Australian scientists have discovered that the little wallaby could hold the key to a potent bacteria killer. If you haven’t seen one of these creatures, they’re quite unique — they’re like mini versions of kangaroos. They can be found in South and Southwestern Australia, and in the islands off of the country’s coast; they were even transplanted to New Zealand.
Once thought to be almost extinct, the little guys are starting to come back in full force. They like to live in the scrub or semi-desert and they eat vegetation only. The particular type of wallaby we’re talking about here is the “Tammar wallaby” (Macropus eugenii), the smallest of the bunch. On average, it’s only 18″ long (not including its tail).
The wallaby is a marsupial, like its better known cousin, the kangaroo. What makes this class of mammals unique is the way they gestate their young. When it is born, a baby wallaby is not finished its development, only weighing about 0.01 ounces. At this point, the newborn has a heart, but no lungs, and has absolutely no immune system, which makes it extremely vulnerable. Right after birth, the baby crawls into its mother’s pouch, where it grows and develops while feeding on the mother wallaby’s milk.
It is this developmental stage of a baby wallaby that has captured scientists’ interest and fuelled the latest findings. They wanted to know how the newborn wallaby, without an immune system of its own, managed to build up an immunity to bacteria during its time in the pouch.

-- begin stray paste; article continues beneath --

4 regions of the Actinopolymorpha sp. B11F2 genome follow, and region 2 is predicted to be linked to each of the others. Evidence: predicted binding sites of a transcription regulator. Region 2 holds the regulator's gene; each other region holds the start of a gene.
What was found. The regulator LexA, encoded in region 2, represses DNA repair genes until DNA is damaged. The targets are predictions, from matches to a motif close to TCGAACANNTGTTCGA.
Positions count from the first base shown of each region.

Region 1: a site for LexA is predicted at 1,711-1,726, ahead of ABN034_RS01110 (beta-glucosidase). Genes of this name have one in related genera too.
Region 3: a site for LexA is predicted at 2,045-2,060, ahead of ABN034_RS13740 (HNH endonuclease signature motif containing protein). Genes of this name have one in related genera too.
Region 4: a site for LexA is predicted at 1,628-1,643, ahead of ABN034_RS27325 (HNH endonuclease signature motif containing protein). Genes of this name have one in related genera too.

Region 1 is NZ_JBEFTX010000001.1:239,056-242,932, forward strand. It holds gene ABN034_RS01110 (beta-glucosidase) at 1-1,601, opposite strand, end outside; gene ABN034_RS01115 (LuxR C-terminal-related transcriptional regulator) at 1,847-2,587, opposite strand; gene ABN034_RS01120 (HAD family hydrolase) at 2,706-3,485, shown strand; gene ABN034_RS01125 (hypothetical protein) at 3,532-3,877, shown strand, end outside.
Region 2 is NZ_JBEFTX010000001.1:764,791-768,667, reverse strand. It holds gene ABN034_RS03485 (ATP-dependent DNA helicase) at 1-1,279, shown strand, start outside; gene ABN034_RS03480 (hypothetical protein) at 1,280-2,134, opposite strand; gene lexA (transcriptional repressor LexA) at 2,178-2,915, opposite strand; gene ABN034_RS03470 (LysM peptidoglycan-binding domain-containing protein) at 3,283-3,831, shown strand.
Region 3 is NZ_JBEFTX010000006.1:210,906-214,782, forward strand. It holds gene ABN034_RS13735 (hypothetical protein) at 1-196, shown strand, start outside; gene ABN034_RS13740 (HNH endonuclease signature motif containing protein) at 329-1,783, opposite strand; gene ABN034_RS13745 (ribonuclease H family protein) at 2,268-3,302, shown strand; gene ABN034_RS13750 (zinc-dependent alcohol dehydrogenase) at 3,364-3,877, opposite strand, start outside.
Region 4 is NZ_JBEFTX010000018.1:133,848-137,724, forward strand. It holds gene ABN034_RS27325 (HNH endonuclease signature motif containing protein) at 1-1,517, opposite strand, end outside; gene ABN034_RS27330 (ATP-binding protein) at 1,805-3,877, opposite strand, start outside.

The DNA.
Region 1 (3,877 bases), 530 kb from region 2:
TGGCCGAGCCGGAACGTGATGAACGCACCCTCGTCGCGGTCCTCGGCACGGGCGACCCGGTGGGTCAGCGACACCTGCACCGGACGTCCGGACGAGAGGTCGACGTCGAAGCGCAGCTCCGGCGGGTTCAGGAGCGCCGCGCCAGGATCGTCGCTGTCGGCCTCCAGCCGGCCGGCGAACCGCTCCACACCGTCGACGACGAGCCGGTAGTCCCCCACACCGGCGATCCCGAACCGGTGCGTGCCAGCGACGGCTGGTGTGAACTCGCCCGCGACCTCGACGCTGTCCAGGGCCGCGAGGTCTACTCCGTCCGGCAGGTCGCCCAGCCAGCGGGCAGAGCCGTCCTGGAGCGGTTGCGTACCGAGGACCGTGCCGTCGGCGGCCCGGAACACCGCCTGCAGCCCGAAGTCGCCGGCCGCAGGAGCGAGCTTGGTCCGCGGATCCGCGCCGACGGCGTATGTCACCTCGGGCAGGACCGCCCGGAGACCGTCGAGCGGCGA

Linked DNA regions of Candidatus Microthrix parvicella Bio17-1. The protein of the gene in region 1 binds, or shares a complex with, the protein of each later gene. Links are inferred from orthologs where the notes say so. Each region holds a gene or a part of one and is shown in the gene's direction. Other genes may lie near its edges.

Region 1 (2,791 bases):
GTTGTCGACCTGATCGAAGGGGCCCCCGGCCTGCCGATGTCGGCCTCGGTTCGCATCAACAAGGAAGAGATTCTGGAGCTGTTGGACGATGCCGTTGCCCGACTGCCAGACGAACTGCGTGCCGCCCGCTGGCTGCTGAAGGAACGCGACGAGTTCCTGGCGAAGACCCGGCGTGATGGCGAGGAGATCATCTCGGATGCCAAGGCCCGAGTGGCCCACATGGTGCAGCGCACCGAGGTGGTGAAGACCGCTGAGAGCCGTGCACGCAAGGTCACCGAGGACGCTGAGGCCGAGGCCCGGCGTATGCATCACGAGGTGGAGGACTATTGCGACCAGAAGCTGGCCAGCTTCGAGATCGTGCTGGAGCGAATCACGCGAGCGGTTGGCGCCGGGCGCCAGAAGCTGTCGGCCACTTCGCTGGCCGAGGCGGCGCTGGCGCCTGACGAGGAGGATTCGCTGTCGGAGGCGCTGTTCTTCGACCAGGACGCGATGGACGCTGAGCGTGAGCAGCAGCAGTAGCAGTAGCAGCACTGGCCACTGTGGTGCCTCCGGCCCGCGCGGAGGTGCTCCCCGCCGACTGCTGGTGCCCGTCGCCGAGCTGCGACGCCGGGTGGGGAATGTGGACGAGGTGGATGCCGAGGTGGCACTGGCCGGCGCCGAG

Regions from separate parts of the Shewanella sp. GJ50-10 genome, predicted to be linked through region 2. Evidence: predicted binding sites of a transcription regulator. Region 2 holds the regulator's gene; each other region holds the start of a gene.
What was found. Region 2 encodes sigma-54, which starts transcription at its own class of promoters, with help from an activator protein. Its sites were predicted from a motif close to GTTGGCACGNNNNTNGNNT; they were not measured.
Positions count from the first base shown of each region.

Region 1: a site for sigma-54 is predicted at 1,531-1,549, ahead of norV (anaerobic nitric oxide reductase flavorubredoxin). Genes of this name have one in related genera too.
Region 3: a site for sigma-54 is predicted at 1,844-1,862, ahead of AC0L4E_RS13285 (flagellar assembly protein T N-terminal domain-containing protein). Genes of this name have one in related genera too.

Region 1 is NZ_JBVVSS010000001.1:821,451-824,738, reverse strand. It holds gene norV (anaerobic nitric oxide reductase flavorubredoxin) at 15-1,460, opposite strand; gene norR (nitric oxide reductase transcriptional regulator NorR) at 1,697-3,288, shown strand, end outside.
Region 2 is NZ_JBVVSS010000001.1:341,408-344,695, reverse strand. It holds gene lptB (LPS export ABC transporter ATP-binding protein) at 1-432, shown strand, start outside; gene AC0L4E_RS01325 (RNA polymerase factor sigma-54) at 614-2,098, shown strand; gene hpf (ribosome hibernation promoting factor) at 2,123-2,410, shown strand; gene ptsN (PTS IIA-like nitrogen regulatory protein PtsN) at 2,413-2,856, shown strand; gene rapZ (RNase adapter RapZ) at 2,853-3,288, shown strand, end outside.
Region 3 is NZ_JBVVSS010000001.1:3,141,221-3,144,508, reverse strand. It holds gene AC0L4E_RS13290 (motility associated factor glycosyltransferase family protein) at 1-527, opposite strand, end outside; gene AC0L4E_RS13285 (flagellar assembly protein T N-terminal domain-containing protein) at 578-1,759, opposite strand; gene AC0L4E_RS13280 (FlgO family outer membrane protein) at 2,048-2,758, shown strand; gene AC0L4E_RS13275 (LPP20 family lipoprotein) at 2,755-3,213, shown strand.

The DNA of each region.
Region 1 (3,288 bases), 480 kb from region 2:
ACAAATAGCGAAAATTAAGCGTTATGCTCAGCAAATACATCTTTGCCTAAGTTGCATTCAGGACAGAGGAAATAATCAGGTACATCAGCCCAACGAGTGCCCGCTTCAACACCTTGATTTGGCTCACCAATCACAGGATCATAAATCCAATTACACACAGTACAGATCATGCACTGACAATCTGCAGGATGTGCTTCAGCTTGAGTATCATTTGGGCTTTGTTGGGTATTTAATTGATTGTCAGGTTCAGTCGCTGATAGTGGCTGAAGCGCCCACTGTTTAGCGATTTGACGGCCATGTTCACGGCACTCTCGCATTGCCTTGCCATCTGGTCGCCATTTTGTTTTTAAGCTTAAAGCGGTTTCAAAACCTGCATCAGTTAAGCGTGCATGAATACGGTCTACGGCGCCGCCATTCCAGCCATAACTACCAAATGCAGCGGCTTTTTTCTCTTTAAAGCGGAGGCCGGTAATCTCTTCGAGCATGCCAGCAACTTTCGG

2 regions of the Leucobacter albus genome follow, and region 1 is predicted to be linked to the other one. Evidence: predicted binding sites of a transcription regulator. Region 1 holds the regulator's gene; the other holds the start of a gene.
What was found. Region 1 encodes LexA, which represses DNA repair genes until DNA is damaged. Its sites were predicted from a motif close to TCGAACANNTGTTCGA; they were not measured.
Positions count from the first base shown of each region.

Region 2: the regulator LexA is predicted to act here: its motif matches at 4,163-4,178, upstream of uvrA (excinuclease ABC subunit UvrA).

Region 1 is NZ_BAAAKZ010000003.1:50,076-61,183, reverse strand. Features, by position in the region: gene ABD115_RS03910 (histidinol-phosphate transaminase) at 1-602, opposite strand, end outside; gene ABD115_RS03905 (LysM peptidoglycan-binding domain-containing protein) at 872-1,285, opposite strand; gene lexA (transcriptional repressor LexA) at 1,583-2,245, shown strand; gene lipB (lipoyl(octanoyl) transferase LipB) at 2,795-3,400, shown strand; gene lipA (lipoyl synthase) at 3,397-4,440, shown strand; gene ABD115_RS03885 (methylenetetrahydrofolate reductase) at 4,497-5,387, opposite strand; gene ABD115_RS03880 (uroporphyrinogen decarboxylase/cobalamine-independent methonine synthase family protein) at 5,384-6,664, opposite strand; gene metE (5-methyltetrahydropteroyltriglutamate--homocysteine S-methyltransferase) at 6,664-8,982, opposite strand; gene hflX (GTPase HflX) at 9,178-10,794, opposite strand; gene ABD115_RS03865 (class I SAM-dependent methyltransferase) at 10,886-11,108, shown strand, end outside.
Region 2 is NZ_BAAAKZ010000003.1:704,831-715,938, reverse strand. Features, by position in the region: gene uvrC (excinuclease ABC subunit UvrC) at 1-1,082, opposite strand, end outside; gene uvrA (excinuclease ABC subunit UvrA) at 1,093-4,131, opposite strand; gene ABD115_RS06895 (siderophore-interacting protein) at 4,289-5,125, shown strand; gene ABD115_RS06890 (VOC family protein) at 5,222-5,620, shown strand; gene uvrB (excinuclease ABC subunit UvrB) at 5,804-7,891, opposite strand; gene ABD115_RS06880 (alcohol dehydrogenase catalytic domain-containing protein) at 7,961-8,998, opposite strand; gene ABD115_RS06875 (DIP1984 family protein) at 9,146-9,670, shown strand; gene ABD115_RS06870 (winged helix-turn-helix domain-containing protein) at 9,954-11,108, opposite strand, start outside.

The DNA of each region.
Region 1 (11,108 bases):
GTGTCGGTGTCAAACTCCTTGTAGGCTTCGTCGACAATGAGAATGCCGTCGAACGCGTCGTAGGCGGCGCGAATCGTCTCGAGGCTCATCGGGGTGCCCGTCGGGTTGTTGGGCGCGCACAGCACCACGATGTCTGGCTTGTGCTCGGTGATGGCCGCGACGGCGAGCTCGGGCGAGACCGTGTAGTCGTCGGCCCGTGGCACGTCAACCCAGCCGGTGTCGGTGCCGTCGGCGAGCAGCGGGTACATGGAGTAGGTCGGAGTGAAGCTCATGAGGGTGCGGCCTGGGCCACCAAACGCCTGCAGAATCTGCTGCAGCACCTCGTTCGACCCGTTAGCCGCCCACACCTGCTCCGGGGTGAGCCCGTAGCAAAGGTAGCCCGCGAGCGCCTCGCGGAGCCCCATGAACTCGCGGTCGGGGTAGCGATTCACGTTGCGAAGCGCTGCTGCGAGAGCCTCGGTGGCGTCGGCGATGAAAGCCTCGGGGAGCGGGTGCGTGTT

Scientists from the Victoria Department of Primary Industries discovered that the female wallaby’s milk contains the key to this intriguing protection. What exactly did they find in the milk that other mammals, including humans, don’t seem to have? They call it “AGG01.” It’s a compound that can fight off a great range of bacteria and fungi, including certain lethal superbugs that have become resistant to antibiotics.
The Tammar wallaby’s breast milk was tested and found to be effective against several different bacteria, including golden staph (staphylococcus aureus), e-coli, streptoccocci, salmonella, bacillus subtilis, pseudomonas spp., and proteus vulgaris. In fact, the researchers found that AGG01 was 100 times (yes, that’s 100) more effective than good old penicillin at killing superbugs such as e-coli. Amazing!
The reason that this discovery is so important is that due to our overuse of antibiotics, many bacteria are now becoming superbugs, which means they can no longer be fought as effectively with the antibiotic standards. So, we need new alternatives — and nature usually provides us with the best options.
This doesn’t mean that you’ll be finding wallaby milk in the cooler at your local drug store, however. The next step in the process of creating a new antibiotic would be to synthesize the compound into a drug. Once that’s done, testing on humans can begin. So, let’s hope that we soon see this powerful, new bacteria-fighting substance in hospitals and drugstores in the near future!